POETRY: Station Island XI by Seamus Heaney / John of the Cross

February 13, 2018

As if the prisms of the kaleidoscope I plunged once in a butt of muddied water Surfaced like a marvelous lightship And out of its silted crystals a monk’s face That had spoken years ago from behind a grille Spoke again about the need and chance To salvage everything, to re-envisage The zenith and glimpsed jewels of any gift Mistakenly abased …. What came to nothing could always be replenished. “Read poems as prayers,” he said, “and for your penance Translate me something by Juan de la Cruz.” Returned from Spain to our chapped wilderness, His consonants aspirate, his forehead shining, He had made me feel there was nothing to confess. Now his sandaled passage stirred me on to this: How well I know that fountain, filling, running, [...]

POETRY: Eleven Addresses To The Lord — 11 by John Berryman

February 9, 2018

Germanicus leapt upon the wild lion in Smyrna, wishing to pass quickly from a lawless life. The crowd shook the stadium. The proconsul marveled. “Eighty & six years have I been his servant, and he has done me no harm. How can I blaspheme my King who saved me?” Polycarp, John’s pupil, facing the fire. Make too me acceptable at the end of time in my degree, which then Thou wilt award. Cancer, senility, mania, I pray I may be ready with my [...]

POETRY: Eleven Addresses To The Lord — 10 by John Berryman

February 7, 2018

Fearful I peer upon the mountain path where once Your shadow passed, Limner of the clouds up their phantastic guesses. I am afraid, I never until now confessed. I fell back in love with you, Father, for two reasons: You were good to me, & a delicious author, rational & passionate. Come on me again, as twice you came to Azarias & Misael. President of the brethren, our mild assemblies inspire, & bother the priest not to be dull; keep us week-long in order; love my children, my mother far & ill, far brother, my spouse. Oil all my turbulence as at Thy dictation I sweat out my wayward works. Father Hopkins said the only true literary critic is Christ. Let me lie down exhausted, content with [...]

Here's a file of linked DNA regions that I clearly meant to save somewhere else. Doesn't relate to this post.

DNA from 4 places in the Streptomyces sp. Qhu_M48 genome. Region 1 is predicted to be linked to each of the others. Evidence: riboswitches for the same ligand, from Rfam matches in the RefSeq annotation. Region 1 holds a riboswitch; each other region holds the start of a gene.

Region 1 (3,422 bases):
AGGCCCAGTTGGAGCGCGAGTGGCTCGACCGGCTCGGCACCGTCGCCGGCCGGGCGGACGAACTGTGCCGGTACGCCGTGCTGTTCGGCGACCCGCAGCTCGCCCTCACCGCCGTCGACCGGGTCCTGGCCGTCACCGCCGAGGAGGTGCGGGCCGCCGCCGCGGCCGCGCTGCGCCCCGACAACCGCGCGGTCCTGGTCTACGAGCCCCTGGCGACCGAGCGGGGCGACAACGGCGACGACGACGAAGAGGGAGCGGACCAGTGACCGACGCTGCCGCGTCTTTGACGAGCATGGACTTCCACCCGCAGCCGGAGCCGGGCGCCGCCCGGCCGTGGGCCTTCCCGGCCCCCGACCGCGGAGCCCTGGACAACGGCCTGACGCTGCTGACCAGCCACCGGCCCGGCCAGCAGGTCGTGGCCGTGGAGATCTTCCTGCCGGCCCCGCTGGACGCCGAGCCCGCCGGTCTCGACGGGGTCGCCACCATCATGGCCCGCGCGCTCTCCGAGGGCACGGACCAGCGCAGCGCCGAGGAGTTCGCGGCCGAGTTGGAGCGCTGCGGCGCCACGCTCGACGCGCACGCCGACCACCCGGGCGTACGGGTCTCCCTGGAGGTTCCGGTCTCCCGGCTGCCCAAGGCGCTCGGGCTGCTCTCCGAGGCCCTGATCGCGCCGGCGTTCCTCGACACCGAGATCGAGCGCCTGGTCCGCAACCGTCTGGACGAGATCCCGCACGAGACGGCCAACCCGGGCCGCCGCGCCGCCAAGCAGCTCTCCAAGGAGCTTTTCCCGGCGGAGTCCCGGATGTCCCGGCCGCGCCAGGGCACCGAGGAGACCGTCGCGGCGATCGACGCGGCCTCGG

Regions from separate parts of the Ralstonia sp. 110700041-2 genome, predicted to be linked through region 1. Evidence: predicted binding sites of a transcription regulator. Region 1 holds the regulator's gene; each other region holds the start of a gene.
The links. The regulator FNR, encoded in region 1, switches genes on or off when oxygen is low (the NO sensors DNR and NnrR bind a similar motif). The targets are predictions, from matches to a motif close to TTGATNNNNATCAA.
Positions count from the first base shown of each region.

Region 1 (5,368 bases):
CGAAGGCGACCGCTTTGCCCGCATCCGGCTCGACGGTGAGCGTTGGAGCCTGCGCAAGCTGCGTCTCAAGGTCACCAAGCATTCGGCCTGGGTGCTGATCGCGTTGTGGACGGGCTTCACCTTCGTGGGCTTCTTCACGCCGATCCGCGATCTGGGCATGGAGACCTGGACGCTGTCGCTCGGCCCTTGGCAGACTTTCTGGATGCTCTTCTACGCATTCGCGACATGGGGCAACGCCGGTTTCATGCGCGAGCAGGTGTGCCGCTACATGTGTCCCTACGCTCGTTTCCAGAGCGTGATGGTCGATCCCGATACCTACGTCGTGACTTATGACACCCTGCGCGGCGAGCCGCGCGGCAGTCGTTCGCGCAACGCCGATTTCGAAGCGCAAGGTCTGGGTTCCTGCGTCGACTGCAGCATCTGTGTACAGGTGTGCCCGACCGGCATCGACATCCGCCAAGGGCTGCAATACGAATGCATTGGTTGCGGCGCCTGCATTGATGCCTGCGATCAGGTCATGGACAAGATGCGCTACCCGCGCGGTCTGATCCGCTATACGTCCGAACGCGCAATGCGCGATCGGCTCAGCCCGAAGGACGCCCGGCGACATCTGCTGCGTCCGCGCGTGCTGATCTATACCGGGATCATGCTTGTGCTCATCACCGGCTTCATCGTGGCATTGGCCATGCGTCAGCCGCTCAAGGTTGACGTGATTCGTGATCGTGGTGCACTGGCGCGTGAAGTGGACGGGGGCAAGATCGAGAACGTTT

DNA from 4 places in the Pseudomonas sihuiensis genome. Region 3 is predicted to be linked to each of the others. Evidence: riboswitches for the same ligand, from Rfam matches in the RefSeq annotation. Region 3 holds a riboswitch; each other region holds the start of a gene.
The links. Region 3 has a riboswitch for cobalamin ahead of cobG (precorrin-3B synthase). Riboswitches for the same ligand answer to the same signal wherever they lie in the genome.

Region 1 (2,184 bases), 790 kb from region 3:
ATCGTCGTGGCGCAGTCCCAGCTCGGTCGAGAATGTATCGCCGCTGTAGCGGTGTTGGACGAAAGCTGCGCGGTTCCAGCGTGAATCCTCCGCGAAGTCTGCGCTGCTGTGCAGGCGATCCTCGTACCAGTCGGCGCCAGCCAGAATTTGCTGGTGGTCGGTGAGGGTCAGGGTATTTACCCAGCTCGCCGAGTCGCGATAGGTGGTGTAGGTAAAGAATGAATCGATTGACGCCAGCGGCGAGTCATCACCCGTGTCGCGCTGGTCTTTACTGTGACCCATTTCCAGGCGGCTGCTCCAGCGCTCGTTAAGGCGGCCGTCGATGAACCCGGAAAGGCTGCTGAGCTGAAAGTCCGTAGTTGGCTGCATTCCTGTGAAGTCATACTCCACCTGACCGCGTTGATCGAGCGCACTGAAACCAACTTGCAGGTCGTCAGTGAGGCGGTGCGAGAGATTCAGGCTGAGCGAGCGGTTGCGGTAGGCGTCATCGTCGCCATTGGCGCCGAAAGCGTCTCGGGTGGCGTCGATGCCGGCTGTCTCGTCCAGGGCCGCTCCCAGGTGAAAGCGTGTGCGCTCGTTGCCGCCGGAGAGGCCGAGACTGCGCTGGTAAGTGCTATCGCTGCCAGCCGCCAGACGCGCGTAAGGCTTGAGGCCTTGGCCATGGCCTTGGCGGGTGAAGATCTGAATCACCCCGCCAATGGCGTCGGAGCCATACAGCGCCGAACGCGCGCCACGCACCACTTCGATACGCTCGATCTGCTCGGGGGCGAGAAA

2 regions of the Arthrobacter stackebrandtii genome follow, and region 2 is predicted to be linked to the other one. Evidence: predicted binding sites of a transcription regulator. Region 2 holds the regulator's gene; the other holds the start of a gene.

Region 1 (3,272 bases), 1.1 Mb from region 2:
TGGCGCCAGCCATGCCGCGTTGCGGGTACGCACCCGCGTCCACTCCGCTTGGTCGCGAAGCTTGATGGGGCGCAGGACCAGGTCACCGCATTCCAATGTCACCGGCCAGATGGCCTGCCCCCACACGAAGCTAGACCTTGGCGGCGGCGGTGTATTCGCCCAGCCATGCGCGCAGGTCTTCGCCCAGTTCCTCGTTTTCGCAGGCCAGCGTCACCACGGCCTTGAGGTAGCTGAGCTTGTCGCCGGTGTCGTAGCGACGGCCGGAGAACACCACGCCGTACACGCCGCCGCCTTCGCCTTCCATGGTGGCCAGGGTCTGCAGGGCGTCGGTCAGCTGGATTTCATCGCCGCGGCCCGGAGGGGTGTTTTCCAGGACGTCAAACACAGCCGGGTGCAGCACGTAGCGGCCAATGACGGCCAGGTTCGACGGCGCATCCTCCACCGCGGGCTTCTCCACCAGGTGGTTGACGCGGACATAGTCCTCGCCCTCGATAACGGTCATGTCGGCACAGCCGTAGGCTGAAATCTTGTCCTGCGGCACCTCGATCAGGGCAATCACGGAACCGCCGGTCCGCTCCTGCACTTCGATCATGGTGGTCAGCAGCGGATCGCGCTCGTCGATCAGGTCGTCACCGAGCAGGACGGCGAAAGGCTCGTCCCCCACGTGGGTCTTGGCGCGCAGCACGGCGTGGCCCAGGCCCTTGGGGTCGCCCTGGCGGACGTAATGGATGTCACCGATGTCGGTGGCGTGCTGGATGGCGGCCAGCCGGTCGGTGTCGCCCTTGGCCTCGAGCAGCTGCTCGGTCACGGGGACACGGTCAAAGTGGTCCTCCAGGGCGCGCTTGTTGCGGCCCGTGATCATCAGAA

POETRY: Matins by George Herbert

February 7, 2018

I cannot ope mine eyes, But thou art ready there to catch My morning-soul and sacrifice: Then we must needs for that day make a match. My God, what is a heart? Silver, or gold, or precious stone, Or star, or rainbow, or a part Of all these things, or all of them in one? My God, what is a heart, That thou shouldst it so eye, and woo, Pouring upon it all thy art, As if that thou hadst nothing else to do? Indeed man’s whole estate Amounts (and richly) to serve thee: He did not heav’n and earth create, Yet studies them, not him by whom they be. Teach me thy love to know; That this new light, which now I see, May both the work and workman show: Then by a sunbeam I will climb to [...]